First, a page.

Help ban private ownership of exotic animals in Ohio!
In October 2011, Terry Thompson intentionally released over 50 exotic animals from his “farm” and then took his own life. Sheriff’s deputies tracked down and shot the animals to protect the public. At the conclusion of the massacre, the pile of carcasses included: 18 tigers, 17 African lions, six black bears, one baboon, two grizzly bears, three mountain lions, and two wolves. Thompson had previous convictions for cruelty to animals and possession of illegal firearms.
This tragedy highlights the need for a state law to ban ownership of exotic or dangerous animals. Currently anyone may keep exotic animals in Ohio, one of only eight states that have no law regulating the possession of exotic animals.
A bill introduced in the state legislature, SB 310/ HB 483, would ban the acquisition, sale, and breeding of restricted species. People who already possess restricted species would be required to register their animals with the state within 60 days of the passage of the bill and then to obtain a permit by January 1, 2014. After that time, local humane societies would be able to seize animals if the owner does not have a permit. (Exempt facilities will include zoos and aquariums, research facilities, circuses, wildlife rehabilitation facilities, and a veterinarian that is providing temporary veterinary care.) If passed, the new law would:
- Prohibit new possession of dangerous wild animals
- Prohibit all sales and transfers of dangerous wild animals
- Authorize officials to inspect dangerous wild animals already in someone’s possession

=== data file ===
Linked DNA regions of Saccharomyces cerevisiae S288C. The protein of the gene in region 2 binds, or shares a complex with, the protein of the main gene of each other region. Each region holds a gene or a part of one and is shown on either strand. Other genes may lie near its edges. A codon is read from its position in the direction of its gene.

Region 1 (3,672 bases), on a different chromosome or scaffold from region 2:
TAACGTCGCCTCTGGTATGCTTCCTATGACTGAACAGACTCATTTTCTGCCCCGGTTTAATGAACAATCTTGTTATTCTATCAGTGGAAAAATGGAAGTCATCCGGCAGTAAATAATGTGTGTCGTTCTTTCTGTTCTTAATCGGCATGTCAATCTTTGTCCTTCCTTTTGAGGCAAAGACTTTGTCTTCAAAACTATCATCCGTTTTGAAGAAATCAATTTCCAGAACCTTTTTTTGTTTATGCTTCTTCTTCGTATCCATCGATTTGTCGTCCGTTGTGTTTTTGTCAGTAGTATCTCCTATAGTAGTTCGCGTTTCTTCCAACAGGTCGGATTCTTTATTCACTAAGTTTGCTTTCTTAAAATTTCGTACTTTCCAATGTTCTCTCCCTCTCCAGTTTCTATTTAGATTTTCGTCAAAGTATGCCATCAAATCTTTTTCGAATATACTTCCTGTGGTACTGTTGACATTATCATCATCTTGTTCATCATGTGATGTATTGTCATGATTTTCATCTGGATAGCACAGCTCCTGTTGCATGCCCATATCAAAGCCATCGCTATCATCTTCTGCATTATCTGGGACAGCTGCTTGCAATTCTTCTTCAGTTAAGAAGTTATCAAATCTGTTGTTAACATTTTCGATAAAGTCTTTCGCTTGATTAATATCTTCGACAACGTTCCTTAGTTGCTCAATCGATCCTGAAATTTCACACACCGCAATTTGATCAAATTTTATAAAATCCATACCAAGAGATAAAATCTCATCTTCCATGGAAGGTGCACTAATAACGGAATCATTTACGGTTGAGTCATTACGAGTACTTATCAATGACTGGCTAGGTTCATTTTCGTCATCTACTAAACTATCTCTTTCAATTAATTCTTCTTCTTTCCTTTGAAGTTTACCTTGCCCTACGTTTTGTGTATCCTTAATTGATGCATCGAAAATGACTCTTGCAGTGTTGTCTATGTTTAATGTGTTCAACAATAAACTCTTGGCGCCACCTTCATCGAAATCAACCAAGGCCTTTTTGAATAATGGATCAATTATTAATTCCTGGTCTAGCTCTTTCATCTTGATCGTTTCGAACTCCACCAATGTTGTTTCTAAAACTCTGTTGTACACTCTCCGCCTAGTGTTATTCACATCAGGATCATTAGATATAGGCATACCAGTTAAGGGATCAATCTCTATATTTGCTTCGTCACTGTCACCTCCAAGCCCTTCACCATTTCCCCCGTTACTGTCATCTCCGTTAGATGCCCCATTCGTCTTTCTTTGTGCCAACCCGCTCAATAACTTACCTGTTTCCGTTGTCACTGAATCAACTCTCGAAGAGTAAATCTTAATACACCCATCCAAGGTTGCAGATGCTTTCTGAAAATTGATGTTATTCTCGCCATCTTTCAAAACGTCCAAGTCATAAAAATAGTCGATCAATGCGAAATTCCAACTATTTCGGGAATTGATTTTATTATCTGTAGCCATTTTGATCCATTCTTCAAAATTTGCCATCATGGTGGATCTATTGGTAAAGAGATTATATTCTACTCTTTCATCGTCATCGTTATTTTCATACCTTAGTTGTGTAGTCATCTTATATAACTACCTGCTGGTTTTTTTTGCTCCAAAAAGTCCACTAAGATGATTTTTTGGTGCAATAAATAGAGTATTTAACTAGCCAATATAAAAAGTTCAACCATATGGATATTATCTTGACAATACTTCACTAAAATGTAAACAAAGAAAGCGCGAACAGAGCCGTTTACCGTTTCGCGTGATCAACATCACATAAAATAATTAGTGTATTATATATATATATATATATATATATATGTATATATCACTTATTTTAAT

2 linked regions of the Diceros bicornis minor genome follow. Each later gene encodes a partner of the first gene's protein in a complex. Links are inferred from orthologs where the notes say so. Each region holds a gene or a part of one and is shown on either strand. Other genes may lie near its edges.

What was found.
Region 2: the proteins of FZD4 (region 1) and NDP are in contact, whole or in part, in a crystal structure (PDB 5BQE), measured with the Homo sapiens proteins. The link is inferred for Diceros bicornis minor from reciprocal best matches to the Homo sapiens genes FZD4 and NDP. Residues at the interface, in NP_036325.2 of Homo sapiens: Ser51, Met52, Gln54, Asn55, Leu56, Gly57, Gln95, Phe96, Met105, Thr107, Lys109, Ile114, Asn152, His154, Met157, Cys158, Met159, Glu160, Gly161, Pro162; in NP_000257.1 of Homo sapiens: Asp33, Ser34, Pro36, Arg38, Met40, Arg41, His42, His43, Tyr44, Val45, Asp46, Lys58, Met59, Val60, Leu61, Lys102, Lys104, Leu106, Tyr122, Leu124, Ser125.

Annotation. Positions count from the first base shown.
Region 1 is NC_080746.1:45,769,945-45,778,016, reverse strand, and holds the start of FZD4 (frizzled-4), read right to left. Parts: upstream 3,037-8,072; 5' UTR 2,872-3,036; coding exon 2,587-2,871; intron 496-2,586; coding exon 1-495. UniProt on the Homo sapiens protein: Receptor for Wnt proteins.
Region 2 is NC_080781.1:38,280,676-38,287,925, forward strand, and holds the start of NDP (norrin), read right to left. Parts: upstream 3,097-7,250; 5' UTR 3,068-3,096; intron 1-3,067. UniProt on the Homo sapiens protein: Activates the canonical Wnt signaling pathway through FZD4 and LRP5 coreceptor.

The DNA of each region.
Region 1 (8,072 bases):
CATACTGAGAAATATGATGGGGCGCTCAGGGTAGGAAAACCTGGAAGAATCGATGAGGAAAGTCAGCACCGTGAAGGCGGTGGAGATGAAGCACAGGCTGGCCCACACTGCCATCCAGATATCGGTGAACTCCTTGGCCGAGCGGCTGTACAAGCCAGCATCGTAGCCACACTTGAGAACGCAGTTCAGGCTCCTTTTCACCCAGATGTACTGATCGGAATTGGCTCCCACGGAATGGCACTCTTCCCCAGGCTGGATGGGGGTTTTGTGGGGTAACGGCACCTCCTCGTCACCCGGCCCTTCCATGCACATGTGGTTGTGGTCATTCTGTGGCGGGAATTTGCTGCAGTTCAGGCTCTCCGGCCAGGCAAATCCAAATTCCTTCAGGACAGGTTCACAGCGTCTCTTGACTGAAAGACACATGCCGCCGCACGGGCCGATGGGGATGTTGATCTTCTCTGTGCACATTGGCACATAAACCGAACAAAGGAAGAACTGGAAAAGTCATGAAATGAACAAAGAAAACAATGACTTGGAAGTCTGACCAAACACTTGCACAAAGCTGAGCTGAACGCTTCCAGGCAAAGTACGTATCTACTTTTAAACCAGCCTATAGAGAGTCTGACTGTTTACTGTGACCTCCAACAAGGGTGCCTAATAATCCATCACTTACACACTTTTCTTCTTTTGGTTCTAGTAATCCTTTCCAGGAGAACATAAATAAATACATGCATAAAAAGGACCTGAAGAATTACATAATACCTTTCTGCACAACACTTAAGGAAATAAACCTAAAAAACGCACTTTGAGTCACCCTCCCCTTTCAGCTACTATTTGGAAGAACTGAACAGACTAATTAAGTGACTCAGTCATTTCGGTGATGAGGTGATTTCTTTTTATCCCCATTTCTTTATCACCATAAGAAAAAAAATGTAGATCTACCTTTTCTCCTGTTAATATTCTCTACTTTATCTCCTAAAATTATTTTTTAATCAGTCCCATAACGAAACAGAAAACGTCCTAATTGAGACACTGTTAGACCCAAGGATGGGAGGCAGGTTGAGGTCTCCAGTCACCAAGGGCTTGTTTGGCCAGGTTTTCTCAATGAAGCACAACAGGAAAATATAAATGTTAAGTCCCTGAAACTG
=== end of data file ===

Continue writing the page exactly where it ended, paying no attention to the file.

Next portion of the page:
Keeping wild and exotic animals as pets threatens public health and safety as well as animal welfare. Wild animals can attack, they can spread disease, and the average citizen cannot provide proper care for a wild animal. Taxpayers and local officials bear a high financial burden when dangerous animals escape or when they are seized due to cruelty and neglect. As the tragedy in Zanesville so starkly illustrates, while the unregulated trade in exotic animals puts people at risk, it is the animals who most often pay the highest price.
Please contact your state representative and members of the House Agriculture and Natural Resources committee today to urge them to support HB 483 to ban possession of dangerous wild animals. The Ohio Senate passed SB 310 but the House companion bill, HB 483, is stalled in the Agriculture and Natural Resources Committee. The bill is opposed by exotic animal owners who are trying to kill the bill in the House. Governor Kasich has indicated his intent to sign the bill if it comes to his desk.
Article source: IFAW